Mail bags

Many thanks for mailing through your tips and suggestions – those living off the smell of an oily rag always have interesting ideas that are new and unusual!

Teresa from Auckland writes, “As a bathroom cleaner, I use one bar of sunlight soap and a green foam ‘scratchie’. It sits in my shower and I clean one wall every second day or so. Works a treat.”

Maureen has some advice for beating the winter chill. “I have just made a draught stopper from left over polar fleece and soft toy filler. Also in older houses check that windows and doors are closing right shut. If not buy the stick on strips for the areas where the windows and doors do not meet the frames.”

Butterfly Lady from Blockhouse Bay writes, “Slow cookers are a great way of cooking casseroles/stews but who can afford to buy one? Try making your own slow cooker… it’s called a straw box. I use a strong carton or a chilly bin, which I pad with towels (or any clean insulation fabric/paper), one folded neatly in the bottom. To prepare your stew, use a casserole dish (with a lid) on the top of the stove. Bring the finished stew to a rolling boil – stir it well to make sure ALL is boiling. When the recipe says “leave it to simmer for x hours” transfer the pot and lid into the straw box. Ensure all the nooks are stuffed with insulation. Close the carton and put to one side for at least four hours. You cannot overcook a stew made in this way. After four hours, test the meat with a skewer to make sure it’s cooked. I once cooked a meal as I drove between Auckland and Taupo!”

As a matter of interest a straw box comes by many names, including a haybox, fireless cooker, insulation cooker, wonder oven, or its more generic name of retained-heat cooker. They became popular during WWII as a way of conserving energy. Things are not so desperate nowadays, although commercial versions are still used by campers. All sorts of materials can be used for the insulation besides hay – shredded paper works well! In fact, anything can be used as long as it packs down well and creates small pockets of air.

Peedeenz from Hastings writes, “For those with welding and mechanical skills and a bit of spare time, converting old decommissioned propane cylinders into a pot belly stove for heating the shed works well. There are a number of YouTube videos showing how to do this. Since scrap metal dealers don’t want the cylinders, go to the place where they retest them and ask if you can have the failed ones. They have no valves, a hole has been drilled in them to prevent them from being used again, and they have been washed out during the testing process. Angle grinders, a cheap arc welder and a bit of scrap metal can turn out a nice little shed heater. Use it safely to burn old pallet wood and junk mail brickettes – homemade of course. It can be mounted outside the shed and the heat ducted in to the shed if there are safety concerns. Use the ash from paper and untreated wood in the garden as it is a source of potassium. Use an old speaker magnet to remove the nails from the ash. Have a warm winter!”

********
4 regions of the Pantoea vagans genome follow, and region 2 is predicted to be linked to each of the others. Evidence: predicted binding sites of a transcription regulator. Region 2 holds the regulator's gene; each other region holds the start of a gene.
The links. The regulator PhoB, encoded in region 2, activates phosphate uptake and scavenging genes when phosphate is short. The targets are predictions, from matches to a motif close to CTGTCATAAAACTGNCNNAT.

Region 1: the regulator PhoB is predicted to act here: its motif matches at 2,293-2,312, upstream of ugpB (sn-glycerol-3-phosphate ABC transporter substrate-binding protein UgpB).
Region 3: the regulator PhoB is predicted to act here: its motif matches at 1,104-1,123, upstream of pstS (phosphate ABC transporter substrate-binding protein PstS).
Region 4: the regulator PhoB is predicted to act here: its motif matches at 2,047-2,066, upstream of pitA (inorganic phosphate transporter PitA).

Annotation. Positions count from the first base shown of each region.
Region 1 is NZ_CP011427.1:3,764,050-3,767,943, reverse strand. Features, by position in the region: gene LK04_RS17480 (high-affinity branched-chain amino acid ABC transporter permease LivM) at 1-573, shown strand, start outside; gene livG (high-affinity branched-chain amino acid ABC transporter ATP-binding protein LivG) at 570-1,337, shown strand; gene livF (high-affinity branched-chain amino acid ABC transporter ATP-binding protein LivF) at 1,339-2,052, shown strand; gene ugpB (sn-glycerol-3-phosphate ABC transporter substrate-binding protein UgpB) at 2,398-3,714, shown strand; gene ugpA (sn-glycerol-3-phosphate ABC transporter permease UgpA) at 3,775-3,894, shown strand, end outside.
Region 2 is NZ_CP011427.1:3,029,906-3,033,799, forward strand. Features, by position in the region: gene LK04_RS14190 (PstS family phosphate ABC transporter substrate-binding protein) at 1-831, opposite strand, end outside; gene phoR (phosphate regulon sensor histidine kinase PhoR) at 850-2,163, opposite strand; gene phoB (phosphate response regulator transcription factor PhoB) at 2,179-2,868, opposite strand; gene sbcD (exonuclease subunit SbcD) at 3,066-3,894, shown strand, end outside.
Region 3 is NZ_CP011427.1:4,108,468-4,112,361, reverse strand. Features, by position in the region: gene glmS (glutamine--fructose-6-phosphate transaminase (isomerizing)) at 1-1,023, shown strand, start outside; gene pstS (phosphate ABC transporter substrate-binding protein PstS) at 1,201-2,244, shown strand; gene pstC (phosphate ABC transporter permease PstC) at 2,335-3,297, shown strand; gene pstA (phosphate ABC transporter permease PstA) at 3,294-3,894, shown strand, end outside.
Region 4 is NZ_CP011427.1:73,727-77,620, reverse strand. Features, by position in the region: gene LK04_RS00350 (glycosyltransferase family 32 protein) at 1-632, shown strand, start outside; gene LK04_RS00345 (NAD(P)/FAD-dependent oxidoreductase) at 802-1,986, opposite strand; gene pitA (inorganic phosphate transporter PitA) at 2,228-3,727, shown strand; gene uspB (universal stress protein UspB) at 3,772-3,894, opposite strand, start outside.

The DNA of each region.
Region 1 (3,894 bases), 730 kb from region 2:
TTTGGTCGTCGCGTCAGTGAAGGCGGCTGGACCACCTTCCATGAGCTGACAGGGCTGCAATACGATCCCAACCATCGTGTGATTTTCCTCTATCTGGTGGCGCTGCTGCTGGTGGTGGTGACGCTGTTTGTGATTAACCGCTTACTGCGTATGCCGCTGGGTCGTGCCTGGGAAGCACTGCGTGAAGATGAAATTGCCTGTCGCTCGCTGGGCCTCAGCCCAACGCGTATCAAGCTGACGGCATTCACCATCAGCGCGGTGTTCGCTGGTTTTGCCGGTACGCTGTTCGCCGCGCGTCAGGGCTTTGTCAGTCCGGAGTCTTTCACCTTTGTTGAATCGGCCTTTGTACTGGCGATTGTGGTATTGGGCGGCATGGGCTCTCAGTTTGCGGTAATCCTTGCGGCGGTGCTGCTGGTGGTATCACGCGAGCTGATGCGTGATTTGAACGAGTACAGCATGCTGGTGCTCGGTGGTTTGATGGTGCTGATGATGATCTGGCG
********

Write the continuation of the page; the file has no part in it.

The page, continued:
Adrienne from Christchurch has a couple of pie recipes to share. “Here’s a recipe for those with a toastie pie gadget. Cut a pastry square in half and place on the toastie pie maker. Use leftover mince, spaghetti, baked beans or a mixture of chopped onion, bacon, 1 egg, and grated cheese. Put the other pastry half on top and lower the lid but don’t click it down because it allows the lid to rise as the pastry cooks. Eat hot or wrap in plastic film and place into an ice cream container before freezing. Something different for lunch!”

The second recipe is a quick and easy bacon and egg pie. “I use a pastry square on a casserole lid or pie plate to make this. Cook half a cup of peas. Boil a potato and slice. Chop up a slice of bacon and an onion. Place the bacon and onion on the pastry first, then other ingredients. Beat two eggs and add a tablespoon of milk. Pour over the mixture then top with grated cheese. Seal the top by folding the corners over and cook in an oven for 25mins.”

Nmkozik from Oamaru says she swaps home grown veges with neighbours – as well as giving surplus produce to her elderly neighbours, so they don’t go without. What a nice person Nmkozik is, and it just goes to show the good things that come from living off the smell of an oily rag.